Sarah's Sunday Scoop from September 10th, 2016

KYL/D is happy to add another member to its company, intern Sarah Trested! 

Sarah Trested

About Sarah:

Sarah is a student, dancer, teacher and choreographer from Long Island, NY. Sarah started dancing when she was very young and her studies have increased to a more serious level when she enrolled in LIHSA, a performing arts high school located in New York. Sarah has attended the JSSI Intensive in New York and the T. Lang Sweatshop in Atlanta, GA, among others. She has performed at Lincoln Center for the Performing Arts, Disney World’s Magic Kingdom and Epcot parks, as well as other venues throughout the East Coast. Sarah’s choreography has been performed at Seymour Weiner Theater in Long Island and Conwell Theater in Philadelphia. Sarah is currently a double major at Temple University where she is studying Dance and Economics. Studying at Temple has presented Sarah with opportunities to work with several leaders in the dance community including Dr. Kariamu Welsh, Kun-Yang Lin, and Molly Shanahan. She is also a dance educator for NSDC and a performer for KN Dance&Entertainment. Sarah is excited to be apart of the KYL/D family!




Kun Yang’s newest work entitled Santuario (a.k.a Sanctuary) takes a real world event and translates it into a work of art. The piece is in response to the Orlando Pulse nightclub shooting, which occurred on June 12, 2016. The work carries the viewer to a new world where the tragedy becomes reality. Watching the company work on the piece, I was transformed into a experience where the story screamed through the movement.

Sanctuary is set up as if the dancers are in the nightclub, enjoying themselves; the people around them; the music; etc. They are all having fun, just another great night out with friends and loved ones. Suddenly, the piece takes us through all that occurred once danger was near. The piece brought me to tears, smiles, joy, frustration, anger, and everything in between. Observing rehearsals allowed me to experience the issues that came up during the process of creating the piece, for both the choreographer as well as the dancers.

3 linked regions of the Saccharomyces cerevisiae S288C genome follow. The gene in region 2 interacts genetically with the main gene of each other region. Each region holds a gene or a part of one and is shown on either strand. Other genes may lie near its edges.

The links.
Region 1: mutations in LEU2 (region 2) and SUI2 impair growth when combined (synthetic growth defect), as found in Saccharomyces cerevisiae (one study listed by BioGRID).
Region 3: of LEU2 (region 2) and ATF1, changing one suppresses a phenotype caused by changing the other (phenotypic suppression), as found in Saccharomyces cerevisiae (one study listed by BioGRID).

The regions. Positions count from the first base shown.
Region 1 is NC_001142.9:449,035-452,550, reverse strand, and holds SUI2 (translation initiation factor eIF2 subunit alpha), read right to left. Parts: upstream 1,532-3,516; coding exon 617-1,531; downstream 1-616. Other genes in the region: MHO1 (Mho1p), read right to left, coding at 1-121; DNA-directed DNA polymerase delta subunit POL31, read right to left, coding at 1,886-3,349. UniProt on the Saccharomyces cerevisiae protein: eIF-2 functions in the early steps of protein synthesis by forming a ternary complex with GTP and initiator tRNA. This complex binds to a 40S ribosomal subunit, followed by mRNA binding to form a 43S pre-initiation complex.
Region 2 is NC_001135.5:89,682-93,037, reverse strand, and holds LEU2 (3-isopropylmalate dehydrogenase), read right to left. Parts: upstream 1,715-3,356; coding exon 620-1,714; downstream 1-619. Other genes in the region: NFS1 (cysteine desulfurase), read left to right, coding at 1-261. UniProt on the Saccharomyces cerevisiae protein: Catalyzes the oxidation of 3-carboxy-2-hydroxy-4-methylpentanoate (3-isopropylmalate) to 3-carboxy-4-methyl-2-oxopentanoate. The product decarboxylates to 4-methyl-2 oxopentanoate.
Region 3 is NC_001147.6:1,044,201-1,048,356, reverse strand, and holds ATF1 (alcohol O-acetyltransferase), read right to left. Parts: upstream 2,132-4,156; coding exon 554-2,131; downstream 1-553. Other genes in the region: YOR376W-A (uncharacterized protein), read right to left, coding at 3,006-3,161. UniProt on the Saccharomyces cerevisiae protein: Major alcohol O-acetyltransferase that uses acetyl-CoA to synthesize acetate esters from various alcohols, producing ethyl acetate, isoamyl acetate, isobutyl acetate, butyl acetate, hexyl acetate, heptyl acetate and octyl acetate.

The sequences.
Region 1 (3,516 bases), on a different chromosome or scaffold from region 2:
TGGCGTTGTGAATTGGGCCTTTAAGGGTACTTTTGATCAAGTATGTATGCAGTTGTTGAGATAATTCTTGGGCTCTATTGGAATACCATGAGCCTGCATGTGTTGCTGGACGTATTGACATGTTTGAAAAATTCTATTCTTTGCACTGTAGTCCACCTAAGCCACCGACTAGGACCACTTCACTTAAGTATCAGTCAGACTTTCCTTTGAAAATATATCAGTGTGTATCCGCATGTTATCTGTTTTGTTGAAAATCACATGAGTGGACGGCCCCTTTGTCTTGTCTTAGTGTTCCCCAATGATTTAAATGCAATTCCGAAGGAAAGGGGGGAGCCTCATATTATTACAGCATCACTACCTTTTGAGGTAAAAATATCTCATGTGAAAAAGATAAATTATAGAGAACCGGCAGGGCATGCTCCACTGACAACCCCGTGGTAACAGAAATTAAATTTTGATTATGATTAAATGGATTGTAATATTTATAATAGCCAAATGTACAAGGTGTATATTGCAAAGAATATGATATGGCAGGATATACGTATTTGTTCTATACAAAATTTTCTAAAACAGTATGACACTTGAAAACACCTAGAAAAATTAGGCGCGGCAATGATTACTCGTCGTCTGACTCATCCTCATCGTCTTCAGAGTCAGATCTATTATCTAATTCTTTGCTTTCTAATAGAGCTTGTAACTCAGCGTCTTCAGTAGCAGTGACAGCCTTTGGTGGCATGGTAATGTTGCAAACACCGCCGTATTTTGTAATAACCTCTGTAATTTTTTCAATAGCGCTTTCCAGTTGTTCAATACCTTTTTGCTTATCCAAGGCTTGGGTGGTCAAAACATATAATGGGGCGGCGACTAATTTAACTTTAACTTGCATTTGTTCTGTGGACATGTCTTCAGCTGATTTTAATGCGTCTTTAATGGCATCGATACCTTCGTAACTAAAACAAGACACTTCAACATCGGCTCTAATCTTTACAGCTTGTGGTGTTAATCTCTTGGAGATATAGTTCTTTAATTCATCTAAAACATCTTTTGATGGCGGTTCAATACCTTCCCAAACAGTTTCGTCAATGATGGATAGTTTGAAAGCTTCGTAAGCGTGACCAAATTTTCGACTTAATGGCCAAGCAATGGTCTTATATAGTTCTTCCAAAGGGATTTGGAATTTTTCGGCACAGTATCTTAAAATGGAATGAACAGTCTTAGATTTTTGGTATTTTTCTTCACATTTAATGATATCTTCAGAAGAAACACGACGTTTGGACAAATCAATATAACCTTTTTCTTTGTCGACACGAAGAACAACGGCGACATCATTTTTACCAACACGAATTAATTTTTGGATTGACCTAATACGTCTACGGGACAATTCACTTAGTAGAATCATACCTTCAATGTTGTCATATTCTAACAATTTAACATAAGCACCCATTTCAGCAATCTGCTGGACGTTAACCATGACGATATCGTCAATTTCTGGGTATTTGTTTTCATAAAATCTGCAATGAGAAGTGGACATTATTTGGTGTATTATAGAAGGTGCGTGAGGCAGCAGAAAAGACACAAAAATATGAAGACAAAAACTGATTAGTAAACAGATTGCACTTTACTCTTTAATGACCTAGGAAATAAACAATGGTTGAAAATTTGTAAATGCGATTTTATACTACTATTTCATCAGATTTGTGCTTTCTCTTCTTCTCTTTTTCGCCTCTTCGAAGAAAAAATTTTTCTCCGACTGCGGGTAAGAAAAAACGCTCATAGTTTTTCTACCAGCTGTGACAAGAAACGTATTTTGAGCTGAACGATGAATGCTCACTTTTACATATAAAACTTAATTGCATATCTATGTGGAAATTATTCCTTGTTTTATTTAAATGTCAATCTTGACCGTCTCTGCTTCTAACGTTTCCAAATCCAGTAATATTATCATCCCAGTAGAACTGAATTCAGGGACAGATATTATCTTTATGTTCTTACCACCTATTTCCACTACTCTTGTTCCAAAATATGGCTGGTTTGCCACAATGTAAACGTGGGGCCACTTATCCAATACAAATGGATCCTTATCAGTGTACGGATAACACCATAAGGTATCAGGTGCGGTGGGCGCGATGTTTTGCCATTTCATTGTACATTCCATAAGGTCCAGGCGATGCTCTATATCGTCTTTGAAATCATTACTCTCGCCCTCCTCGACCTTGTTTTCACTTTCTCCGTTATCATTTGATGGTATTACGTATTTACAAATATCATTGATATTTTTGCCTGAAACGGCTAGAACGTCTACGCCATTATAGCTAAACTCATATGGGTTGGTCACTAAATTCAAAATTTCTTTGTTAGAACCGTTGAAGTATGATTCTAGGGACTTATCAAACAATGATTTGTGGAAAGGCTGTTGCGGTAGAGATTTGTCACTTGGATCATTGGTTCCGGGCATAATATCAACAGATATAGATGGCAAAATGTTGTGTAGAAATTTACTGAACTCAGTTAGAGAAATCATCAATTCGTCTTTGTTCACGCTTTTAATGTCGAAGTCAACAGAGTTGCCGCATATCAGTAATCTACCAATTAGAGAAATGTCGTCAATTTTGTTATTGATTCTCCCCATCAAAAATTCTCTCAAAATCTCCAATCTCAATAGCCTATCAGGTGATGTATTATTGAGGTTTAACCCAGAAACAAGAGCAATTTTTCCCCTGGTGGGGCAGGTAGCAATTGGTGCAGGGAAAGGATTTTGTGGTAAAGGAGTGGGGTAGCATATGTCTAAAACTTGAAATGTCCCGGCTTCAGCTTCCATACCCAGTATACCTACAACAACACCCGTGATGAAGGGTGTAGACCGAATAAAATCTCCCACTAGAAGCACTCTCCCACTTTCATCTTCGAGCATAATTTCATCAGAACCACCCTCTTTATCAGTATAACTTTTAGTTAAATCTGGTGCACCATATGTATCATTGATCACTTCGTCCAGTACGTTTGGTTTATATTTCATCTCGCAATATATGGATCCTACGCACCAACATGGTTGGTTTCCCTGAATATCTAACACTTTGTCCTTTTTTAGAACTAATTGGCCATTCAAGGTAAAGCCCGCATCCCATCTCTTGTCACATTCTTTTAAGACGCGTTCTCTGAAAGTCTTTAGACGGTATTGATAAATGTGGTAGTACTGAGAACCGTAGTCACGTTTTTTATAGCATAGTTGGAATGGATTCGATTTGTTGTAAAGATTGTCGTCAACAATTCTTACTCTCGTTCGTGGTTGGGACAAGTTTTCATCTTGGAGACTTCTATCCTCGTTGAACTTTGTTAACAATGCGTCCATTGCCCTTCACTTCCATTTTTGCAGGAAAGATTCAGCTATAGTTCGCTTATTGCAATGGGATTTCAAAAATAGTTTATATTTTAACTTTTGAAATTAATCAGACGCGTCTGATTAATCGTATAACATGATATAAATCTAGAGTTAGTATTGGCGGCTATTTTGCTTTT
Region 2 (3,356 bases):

Below is one example-

Question/Problem: How do we make the piece as authentic as possible for ourselves as well as for those viewing it?

Answer/Solution: We reflect on what each section of the piece means to us and draw from that sensation, reflecting on how we felt when we first heard about the shooting. Thinking back to times where we felt lost, vulnerable, helpless, etc. are all useful ways to make the work as genuine as possible for ourselves as well as those watching us.

Kun-Yang encourages his dancers to form strong physical and mental relationships with each other to help translate the movement for those viewing it. Strong relationships on stage are vital for a piece that has such deep meaning and emotions. The dancers are working on solving the question mentioned above for themselves, along with many others, as they dig deeper into this powerful work of art that is "Sanctuary".